But ok, so you don't need a certificate, and you'll get paid the same as someone who does - so why should you take any responsibility whatsoever for the work you do? You wouldn't perform open heart surgery without years of medical study and observation, would you? Or fly a commercial airliner without the required number of hours of practice? Would you drive without obtaining a driving licence? Ok, so perhaps by teaching English, you are not putting people at risk of death, and that is why the qualification asked for is cheaper and easier to obtain than a medical degree, or a pilot's licence. You are as much the scam artist if you expect to perform such a job with no training, knowing that you will be held out to be an experienced English teacher.

It is depressingly all lies in China. 95% of teachers (those without any kind of TEFL qualification) are therefore scam artists. 95% (or thereabouts) of Chinese people I have spoken to (had extended interaction with) have simply been out to scam me - one chinese person in 4 months has actually been willing to help me, and I now feel that I should just avoid talking to Chinese people as much as possible, which I do not want to do. It's a vicious circle and one that can only improve with effort on both sides.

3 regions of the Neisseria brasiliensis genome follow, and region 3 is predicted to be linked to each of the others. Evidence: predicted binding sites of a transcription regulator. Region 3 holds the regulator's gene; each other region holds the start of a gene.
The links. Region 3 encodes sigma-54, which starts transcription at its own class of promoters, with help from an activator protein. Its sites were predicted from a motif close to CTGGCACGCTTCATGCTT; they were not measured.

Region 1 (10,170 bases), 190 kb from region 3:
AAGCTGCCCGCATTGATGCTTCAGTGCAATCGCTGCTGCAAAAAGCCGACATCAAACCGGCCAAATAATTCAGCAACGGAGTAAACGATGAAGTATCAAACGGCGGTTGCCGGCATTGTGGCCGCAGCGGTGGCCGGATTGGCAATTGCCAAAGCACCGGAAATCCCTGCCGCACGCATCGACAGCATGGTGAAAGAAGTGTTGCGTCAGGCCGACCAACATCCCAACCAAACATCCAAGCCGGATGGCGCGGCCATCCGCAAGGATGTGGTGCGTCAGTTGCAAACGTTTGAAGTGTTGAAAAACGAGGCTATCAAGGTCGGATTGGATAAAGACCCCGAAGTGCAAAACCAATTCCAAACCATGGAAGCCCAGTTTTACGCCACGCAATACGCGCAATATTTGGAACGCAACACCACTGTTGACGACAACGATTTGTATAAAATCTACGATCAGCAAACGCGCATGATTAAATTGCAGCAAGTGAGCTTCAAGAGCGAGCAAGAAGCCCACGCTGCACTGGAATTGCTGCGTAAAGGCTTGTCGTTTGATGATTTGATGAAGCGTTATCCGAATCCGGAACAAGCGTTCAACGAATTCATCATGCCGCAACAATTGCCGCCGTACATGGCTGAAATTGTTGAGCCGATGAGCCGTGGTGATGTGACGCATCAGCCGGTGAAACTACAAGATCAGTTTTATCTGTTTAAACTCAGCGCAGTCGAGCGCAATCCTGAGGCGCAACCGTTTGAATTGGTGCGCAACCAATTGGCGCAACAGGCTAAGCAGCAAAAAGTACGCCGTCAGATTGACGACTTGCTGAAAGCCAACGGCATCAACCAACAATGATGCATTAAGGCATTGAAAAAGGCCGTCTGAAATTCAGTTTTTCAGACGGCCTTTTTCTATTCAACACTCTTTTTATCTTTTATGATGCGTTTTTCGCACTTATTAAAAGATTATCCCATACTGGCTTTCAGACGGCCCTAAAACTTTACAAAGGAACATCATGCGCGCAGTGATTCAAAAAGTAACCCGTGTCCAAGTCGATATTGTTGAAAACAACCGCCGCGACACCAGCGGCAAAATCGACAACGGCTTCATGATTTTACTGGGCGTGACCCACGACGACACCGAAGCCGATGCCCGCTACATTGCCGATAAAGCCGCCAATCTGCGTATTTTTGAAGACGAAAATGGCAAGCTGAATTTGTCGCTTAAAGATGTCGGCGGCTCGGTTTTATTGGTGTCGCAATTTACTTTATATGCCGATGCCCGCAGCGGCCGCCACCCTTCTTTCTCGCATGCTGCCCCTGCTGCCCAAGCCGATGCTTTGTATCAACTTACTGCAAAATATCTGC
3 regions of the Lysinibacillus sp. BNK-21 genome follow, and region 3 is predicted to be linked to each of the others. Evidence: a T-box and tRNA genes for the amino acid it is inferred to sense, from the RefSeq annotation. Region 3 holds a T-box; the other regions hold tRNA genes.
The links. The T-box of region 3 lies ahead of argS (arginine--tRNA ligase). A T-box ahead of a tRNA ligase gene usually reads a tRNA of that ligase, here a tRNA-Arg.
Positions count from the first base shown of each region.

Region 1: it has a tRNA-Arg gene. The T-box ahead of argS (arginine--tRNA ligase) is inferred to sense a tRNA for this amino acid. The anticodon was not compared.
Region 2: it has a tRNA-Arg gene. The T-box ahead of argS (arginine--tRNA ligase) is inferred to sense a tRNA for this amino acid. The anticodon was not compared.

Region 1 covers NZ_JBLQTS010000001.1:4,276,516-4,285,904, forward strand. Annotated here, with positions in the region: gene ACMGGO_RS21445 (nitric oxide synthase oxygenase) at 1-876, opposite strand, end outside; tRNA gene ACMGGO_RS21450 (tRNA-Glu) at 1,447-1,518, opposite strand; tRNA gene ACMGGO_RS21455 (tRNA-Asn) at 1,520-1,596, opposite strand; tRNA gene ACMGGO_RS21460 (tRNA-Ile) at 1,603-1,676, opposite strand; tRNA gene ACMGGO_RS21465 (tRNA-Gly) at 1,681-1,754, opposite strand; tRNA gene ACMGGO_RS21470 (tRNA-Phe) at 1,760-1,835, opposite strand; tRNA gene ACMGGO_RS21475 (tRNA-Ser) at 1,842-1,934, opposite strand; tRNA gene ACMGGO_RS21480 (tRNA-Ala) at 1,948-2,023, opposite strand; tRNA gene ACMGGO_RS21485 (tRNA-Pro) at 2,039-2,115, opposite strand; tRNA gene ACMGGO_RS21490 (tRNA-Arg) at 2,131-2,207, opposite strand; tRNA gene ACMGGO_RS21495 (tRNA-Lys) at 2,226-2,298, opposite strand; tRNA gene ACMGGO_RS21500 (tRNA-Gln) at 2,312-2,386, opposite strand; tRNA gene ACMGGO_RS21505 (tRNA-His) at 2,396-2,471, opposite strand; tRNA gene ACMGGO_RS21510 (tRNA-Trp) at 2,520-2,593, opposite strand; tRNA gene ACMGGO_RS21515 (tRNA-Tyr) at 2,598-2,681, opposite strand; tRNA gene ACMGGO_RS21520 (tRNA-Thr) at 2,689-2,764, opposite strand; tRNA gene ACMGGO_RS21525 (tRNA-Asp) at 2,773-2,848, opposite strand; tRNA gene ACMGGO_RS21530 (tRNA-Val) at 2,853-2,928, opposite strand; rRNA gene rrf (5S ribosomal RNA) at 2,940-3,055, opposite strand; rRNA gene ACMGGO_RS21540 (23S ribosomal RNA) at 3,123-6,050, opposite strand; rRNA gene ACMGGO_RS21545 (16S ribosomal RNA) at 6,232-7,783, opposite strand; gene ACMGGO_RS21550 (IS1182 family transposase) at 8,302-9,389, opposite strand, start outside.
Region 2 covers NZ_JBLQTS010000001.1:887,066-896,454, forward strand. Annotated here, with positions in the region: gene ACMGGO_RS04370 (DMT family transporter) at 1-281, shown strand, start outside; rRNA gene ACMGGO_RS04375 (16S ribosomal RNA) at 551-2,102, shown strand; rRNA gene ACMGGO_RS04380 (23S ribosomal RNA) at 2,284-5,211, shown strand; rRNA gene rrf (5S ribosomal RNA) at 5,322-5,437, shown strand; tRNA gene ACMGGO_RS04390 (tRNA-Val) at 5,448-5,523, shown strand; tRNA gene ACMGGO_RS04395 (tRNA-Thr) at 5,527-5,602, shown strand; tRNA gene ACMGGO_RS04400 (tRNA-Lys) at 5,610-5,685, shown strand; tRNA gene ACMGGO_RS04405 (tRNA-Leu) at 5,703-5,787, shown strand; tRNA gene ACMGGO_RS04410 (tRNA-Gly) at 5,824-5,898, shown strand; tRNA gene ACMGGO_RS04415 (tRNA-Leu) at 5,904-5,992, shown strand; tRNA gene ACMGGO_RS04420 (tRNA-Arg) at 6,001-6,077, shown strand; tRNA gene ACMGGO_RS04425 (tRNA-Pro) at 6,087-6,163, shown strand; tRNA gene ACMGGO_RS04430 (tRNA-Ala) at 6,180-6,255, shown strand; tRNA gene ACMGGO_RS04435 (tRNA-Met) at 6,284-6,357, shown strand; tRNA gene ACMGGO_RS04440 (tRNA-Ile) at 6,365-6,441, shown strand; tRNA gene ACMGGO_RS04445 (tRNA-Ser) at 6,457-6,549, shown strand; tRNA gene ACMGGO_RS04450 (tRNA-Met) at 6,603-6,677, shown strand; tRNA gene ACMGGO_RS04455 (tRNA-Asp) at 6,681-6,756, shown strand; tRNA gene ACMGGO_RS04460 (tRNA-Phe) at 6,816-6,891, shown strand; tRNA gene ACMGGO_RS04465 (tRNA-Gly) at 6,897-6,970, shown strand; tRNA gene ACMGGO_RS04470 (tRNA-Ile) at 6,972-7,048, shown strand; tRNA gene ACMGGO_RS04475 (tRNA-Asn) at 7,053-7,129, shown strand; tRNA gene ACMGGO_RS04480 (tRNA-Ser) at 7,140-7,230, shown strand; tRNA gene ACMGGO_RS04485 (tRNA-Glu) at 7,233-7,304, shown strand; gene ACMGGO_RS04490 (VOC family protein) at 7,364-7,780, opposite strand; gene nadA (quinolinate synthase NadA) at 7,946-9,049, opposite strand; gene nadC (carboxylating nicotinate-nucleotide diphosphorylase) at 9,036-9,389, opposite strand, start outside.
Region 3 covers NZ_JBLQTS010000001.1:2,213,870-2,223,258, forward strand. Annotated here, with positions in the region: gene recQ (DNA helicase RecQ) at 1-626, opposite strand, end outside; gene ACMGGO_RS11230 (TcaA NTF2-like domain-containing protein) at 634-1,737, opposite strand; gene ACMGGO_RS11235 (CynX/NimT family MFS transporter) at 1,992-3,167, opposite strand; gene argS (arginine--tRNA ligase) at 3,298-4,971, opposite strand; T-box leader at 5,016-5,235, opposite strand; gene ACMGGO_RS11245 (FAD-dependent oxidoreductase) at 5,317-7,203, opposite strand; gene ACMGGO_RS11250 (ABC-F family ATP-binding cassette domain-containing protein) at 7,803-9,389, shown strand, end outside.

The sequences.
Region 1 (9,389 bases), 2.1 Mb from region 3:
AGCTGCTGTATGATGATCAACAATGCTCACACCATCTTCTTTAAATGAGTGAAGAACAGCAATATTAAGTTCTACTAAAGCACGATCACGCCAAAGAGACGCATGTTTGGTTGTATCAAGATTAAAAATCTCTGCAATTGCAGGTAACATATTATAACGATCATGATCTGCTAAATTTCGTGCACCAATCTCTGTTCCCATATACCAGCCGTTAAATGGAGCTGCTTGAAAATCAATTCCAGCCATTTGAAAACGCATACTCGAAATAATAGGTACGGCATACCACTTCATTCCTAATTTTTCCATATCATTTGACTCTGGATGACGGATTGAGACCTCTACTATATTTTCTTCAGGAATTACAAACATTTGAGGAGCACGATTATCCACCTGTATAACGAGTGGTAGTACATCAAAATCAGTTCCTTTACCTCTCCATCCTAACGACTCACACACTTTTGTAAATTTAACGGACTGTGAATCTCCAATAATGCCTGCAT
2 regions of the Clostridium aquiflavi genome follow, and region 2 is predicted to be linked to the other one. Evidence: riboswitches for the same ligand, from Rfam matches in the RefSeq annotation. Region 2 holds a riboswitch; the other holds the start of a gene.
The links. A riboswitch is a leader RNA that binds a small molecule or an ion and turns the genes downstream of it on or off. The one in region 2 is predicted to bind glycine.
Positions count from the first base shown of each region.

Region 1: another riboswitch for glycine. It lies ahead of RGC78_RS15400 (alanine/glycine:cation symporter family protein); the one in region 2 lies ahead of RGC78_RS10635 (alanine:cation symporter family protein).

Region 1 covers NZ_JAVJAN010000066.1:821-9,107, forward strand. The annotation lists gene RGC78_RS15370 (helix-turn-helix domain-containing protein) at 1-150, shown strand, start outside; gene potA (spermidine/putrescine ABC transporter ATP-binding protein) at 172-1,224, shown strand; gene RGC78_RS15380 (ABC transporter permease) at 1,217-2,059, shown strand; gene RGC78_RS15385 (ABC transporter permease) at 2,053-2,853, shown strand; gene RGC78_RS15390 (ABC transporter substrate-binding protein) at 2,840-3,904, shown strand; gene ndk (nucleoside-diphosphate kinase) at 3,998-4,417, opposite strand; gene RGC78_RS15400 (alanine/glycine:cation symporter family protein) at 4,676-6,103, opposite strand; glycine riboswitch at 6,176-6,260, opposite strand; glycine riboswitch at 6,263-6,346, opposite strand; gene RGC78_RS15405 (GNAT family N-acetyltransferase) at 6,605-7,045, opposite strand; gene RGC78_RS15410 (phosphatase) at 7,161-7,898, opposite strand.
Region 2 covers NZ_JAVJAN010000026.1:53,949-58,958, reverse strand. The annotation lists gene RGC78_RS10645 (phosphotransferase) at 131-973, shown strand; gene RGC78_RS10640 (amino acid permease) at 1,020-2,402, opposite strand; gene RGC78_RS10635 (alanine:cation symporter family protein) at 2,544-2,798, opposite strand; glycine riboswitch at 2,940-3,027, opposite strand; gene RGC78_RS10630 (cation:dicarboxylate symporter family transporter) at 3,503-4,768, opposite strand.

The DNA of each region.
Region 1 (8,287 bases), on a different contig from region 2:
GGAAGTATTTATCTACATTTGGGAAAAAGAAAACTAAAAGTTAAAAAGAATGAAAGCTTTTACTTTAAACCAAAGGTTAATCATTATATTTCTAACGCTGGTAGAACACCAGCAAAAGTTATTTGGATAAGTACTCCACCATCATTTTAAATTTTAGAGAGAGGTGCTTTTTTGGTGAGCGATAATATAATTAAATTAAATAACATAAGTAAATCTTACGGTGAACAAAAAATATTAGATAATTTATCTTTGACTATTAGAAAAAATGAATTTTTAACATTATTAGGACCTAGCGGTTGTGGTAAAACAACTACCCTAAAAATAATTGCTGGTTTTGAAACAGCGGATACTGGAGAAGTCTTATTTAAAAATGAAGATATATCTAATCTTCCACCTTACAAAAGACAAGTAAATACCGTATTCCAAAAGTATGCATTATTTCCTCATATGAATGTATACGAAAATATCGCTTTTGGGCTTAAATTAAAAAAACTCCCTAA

We need to be the change that we want to see. If we want the Chinese to take us seriously, we need to show that we take ourselves seriously. We should encourage all prospective teachers to take meaningful TEFL qualifications. We should encourage teachers to ensure that they live legally and responsibly.

Every teacher who is arrested, deported or naively scammed is a black mark against ALL of us. Every teacher who is late for a class, takes unnecessary sick days, or fails to prepare for lessons is a black mark against ALL of us. Every teacher who gets shamefully drunk, every teacher who sleeps with prostitutes, every teacher who takes drugs, every teacher who drops litter and especially every teacher who holds or is held out to be an experienced teacher when in fact they have nothing more than a degree in an unrelated subject is a black mark against ALL of us.